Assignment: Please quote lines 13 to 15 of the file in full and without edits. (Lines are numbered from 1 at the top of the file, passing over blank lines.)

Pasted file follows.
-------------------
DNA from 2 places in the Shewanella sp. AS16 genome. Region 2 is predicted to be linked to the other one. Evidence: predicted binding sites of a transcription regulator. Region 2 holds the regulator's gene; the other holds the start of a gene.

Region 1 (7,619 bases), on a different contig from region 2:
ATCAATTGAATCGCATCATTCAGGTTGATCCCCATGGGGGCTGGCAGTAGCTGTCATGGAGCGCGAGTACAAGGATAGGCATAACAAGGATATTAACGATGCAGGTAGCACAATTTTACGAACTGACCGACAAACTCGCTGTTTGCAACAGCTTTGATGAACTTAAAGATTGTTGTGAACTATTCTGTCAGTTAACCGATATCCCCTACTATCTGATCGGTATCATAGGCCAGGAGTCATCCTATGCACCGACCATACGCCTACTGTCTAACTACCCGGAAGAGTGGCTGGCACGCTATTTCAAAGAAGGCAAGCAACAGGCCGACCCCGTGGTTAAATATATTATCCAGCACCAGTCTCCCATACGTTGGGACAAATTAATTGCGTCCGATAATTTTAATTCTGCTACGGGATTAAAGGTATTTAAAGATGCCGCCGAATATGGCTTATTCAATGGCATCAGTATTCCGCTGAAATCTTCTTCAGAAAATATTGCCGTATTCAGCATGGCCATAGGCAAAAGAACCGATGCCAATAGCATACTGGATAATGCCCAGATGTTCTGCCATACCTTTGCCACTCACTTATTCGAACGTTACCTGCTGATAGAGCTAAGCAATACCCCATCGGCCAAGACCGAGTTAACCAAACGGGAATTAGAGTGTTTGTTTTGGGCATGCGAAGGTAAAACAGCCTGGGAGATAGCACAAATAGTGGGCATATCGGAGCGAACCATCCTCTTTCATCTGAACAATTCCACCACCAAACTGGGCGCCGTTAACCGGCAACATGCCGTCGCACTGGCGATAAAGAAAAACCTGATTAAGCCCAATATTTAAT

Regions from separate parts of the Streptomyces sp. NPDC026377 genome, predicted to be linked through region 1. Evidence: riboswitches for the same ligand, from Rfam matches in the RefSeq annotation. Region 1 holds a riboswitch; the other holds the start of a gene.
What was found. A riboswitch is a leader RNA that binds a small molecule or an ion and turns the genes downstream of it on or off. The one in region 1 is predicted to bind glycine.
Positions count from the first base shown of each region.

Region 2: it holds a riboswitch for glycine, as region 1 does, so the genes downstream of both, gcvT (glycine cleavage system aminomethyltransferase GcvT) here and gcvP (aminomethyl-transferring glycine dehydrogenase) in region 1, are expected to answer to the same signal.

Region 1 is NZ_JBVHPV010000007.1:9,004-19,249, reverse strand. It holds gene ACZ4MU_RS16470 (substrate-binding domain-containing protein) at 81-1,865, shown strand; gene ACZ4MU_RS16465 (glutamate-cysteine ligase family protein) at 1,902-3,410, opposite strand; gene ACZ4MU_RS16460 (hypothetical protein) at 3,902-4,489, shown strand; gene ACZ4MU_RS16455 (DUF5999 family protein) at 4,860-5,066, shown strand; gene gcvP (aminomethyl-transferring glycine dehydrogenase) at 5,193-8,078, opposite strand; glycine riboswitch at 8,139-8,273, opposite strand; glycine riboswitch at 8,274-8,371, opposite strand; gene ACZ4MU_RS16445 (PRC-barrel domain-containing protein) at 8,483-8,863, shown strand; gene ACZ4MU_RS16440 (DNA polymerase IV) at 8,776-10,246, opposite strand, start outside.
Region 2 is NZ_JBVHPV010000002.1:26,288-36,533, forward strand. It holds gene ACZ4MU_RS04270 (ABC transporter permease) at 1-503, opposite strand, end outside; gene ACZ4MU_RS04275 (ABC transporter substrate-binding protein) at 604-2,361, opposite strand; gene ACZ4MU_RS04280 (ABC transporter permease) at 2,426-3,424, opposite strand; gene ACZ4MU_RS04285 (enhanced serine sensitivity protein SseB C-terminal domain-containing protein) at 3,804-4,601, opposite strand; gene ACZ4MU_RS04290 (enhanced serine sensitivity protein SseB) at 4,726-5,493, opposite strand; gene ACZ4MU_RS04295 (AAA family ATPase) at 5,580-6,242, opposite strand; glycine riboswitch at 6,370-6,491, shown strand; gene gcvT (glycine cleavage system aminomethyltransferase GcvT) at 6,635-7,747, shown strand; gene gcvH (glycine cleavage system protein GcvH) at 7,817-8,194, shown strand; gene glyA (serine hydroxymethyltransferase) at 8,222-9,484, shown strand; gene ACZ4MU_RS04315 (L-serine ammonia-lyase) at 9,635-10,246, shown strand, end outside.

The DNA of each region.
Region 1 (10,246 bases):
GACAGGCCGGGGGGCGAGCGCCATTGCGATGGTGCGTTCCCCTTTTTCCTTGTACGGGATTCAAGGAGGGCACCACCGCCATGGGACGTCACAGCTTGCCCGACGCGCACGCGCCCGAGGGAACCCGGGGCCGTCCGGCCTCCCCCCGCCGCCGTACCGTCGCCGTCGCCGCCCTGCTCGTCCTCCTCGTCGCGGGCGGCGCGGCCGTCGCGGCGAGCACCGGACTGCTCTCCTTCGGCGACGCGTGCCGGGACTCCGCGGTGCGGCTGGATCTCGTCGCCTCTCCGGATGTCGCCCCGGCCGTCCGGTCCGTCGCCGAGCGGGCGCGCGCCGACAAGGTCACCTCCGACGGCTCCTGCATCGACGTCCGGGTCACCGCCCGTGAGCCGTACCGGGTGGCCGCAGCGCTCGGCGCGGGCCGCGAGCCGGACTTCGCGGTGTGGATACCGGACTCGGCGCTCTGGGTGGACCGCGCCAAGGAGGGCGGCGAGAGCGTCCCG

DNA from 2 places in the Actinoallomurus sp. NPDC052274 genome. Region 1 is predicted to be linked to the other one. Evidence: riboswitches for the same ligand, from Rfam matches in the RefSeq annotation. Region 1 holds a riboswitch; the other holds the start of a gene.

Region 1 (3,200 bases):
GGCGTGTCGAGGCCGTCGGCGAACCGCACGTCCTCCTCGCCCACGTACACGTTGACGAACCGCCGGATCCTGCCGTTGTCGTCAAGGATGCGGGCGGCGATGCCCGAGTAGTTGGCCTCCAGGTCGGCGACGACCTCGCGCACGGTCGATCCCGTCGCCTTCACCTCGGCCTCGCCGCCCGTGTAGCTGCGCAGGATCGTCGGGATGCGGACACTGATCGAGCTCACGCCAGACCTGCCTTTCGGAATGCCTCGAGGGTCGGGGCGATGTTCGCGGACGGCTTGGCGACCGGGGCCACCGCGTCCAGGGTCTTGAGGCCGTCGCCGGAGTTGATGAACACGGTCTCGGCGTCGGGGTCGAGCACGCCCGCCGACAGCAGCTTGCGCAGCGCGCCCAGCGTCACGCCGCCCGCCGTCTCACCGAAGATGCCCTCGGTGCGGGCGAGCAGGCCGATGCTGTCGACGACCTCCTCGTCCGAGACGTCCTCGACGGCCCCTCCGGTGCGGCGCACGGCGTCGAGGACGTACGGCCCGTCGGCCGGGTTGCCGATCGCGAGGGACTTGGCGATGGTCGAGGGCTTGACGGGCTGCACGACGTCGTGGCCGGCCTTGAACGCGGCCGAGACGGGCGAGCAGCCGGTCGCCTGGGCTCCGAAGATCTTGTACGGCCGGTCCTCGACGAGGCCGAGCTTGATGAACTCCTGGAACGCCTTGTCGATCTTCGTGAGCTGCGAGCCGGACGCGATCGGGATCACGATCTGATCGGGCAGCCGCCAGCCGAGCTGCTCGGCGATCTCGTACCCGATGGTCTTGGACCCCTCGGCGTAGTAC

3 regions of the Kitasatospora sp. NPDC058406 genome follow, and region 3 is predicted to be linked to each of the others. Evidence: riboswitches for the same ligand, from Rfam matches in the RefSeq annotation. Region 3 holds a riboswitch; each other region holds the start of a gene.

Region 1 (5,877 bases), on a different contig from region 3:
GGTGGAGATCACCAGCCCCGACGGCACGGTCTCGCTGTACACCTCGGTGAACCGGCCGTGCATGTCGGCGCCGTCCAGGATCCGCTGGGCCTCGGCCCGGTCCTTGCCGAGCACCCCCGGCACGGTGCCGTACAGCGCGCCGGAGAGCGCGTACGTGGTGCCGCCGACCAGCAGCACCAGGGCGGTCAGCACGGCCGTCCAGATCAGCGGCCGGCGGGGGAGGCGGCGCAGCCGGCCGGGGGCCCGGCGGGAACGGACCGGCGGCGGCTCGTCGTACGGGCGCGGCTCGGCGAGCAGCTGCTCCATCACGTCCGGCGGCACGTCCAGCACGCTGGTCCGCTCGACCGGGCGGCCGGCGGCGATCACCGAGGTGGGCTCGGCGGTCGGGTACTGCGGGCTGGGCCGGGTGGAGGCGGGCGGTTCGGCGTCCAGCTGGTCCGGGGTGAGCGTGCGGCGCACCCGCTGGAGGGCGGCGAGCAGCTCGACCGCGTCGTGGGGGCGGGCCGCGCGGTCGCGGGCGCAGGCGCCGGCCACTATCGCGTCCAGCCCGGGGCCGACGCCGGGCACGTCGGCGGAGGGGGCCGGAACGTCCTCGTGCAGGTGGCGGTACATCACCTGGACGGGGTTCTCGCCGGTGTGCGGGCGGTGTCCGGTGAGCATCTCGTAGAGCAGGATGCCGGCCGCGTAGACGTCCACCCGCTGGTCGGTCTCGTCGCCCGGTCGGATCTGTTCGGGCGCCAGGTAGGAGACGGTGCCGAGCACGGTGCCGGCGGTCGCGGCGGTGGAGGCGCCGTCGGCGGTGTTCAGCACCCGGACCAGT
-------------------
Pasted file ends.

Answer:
DNA from 2 places in the Actinoallomurus sp. NPDC052274 genome. Region 1 is predicted to be linked to the other one. Evidence: riboswitches for the same ligand, from Rfam matches in the RefSeq annotation. Region 1 holds a riboswitch; the other holds the start of a gene.

Region 1 (3,200 bases):
GGCGTGTCGAGGCCGTCGGCGAACCGCACGTCCTCCTCGCCCACGTACACGTTGACGAACCGCCGGATCCTGCCGTTGTCGTCAAGGATGCGGGCGGCGATGCCCGAGTAGTTGGCCTCCAGGTCGGCGACGACCTCGCGCACGGTCGATCCCGTCGCCTTCACCTCGGCCTCGCCGCCCGTGTAGCTGCGCAGGATCGTCGGGATGCGGACACTGATCGAGCTCACGCCAGACCTGCCTTTCGGAATGCCTCGAGGGTCGGGGCGATGTTCGCGGACGGCTTGGCGACCGGGGCCACCGCGTCCAGGGTCTTGAGGCCGTCGCCGGAGTTGATGAACACGGTCTCGGCGTCGGGGTCGAGCACGCCCGCCGACAGCAGCTTGCGCAGCGCGCCCAGCGTCACGCCGCCCGCCGTCTCACCGAAGATGCCCTCGGTGCGGGCGAGCAGGCCGATGCTGTCGACGACCTCCTCGTCCGAGACGTCCTCGACGGCCCCTCCGGTGCGGCGCACGGCGTCGAGGACGTACGGCCCGTCGGCCGGGTTGCCGATCGCGAGGGACTTGGCGATGGTCGAGGGCTTGACGGGCTGCACGACGTCGTGGCCGGCCTTGAACGCGGCCGAGACGGGCGAGCAGCCGGTCGCCTGGGCTCCGAAGATCTTGTACGGCCGGTCCTCGACGAGGCCGAGCTTGATGAACTCCTGGAACGCCTTGTCGATCTTCGTGAGCTGCGAGCCGGACGCGATCGGGATCACGATCTGATCGGGCAGCCGCCAGCCGAGCTGCTCGGCGATCTCGTACCCGATGGTCTTGGACCCCTCGGCGTAGTAC